from “The End of a Long Song?” by Tony Scherman and http://www.blueridgeheritage.com:
Sheila Kay Adams is the seventh-generation bearer of her family’s two-hundred-year-old ballad-singing tradition, and is the mother and teacher of the eighth generation. Her own teachers were her great-aunt Dellie Norton, cousin Cass Wallin, and other kinfolks in the Wallin, Chandler, Norton, Ramsey, and Ray families of Sodom, North Carolina, who have so long been admired by ballad singers and collectors. In 1998, folklorist Dan Patterson wrote in the North Carolina Folklore Journal that “These families have made Sodom famous, out of all proportion to its size.” The tiny community is a giant in fostering the folk traditions of North Carolina.
What was it about Madison county, NC, that made it such fertile ground for ballads? For author/singer/storyteller Sheila Kay Adams, it wasn’t Madison County per se, but Sodom, where she was born and remains, that nurtured the ballads so well.
“If you talk about Madison County preserving the love songs (another southern mountain term for ballads),” says Adams, “it was mainly Sodom. Because people in Sodom stayed put. My however-many-greats-back grandfather Norton got a land grant in the eighteenth century and we’ve been right there ever since. People in other communities moved around, left Madison County, came back, whatever. In Sodom, people never moved.”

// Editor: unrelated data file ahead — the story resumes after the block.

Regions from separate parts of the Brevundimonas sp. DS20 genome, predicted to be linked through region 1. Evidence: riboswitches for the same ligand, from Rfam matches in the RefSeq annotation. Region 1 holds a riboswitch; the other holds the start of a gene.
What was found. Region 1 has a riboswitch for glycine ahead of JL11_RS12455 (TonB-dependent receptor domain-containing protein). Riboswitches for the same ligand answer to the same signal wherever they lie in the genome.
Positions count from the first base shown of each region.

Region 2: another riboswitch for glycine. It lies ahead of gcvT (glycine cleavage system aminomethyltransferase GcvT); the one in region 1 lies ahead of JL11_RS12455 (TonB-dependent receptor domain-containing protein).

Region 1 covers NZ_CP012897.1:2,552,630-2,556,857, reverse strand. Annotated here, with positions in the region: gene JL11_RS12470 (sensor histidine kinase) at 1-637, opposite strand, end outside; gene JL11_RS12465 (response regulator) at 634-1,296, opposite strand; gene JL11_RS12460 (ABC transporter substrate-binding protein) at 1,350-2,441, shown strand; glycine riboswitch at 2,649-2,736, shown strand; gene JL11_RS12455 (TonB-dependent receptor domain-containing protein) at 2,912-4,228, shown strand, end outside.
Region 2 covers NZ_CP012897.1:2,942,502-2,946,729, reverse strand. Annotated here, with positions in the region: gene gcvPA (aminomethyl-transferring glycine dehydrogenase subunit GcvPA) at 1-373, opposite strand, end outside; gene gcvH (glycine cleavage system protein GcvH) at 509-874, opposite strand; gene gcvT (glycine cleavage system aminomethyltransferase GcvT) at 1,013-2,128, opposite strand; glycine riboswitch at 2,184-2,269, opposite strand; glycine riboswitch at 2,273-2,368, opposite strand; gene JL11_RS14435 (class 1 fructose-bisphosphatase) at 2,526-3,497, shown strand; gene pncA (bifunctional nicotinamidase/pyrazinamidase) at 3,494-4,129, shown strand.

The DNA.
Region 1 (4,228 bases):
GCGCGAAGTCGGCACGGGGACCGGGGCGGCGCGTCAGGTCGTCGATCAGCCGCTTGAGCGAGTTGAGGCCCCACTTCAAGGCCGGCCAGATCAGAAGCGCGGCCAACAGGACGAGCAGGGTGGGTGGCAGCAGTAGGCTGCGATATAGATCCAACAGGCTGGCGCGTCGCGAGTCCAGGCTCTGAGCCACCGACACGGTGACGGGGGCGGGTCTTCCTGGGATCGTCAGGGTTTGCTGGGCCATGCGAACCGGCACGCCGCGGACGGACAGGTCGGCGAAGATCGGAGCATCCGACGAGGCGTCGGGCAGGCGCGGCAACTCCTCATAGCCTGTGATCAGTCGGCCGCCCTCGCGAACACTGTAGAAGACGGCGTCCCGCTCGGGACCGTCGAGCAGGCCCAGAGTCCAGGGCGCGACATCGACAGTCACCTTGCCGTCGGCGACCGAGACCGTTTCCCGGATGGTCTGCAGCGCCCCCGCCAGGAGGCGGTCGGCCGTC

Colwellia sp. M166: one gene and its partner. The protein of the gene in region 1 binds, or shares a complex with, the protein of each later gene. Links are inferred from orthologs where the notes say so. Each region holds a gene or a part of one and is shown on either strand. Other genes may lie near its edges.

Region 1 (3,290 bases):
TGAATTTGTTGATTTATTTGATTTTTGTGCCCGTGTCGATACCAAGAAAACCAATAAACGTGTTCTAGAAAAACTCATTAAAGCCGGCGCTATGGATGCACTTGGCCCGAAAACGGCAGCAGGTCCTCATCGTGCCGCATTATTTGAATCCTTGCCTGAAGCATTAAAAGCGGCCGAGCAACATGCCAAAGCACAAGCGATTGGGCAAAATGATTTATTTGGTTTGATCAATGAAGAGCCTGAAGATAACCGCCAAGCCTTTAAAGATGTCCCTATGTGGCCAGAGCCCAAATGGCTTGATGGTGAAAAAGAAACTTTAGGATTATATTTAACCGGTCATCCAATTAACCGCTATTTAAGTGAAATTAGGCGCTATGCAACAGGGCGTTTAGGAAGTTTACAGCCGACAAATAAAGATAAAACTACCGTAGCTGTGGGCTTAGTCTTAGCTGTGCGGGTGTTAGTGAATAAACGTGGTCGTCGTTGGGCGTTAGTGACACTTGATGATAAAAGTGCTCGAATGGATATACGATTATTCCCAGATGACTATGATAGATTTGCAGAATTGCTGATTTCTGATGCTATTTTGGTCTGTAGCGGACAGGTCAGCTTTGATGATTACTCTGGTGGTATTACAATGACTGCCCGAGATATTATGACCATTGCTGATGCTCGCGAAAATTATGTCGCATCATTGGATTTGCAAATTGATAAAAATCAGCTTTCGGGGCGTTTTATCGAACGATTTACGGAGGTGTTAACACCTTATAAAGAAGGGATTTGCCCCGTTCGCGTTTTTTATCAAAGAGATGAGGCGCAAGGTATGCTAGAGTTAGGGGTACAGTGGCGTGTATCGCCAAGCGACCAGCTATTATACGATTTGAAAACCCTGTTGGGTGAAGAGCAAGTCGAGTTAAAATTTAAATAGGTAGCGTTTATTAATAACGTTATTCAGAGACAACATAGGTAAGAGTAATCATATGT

When I talked to Lee Wallin’s son Doug at the Wallins’ Craine Branch cabin way back in ‘84, he gave me the same answer. “Well, I guess it’s really because there’s so many people from the old countries that settled right in here. And a lot of them stayed and didn’t move out.”
Why not? “Love of family,” says Adams. “In my community, everyone was family. There wasn’t anybody else. That was it. Gosnells, Gunters, Nortons, Wallins, Chandlers, Sheltons, Rices, Rays—when Cecil Sharp (song collector and author of English Folk Songs from the Southern Appalachians) talked about the Laurel section, that’s us. Everyone he mentions, I’m related to.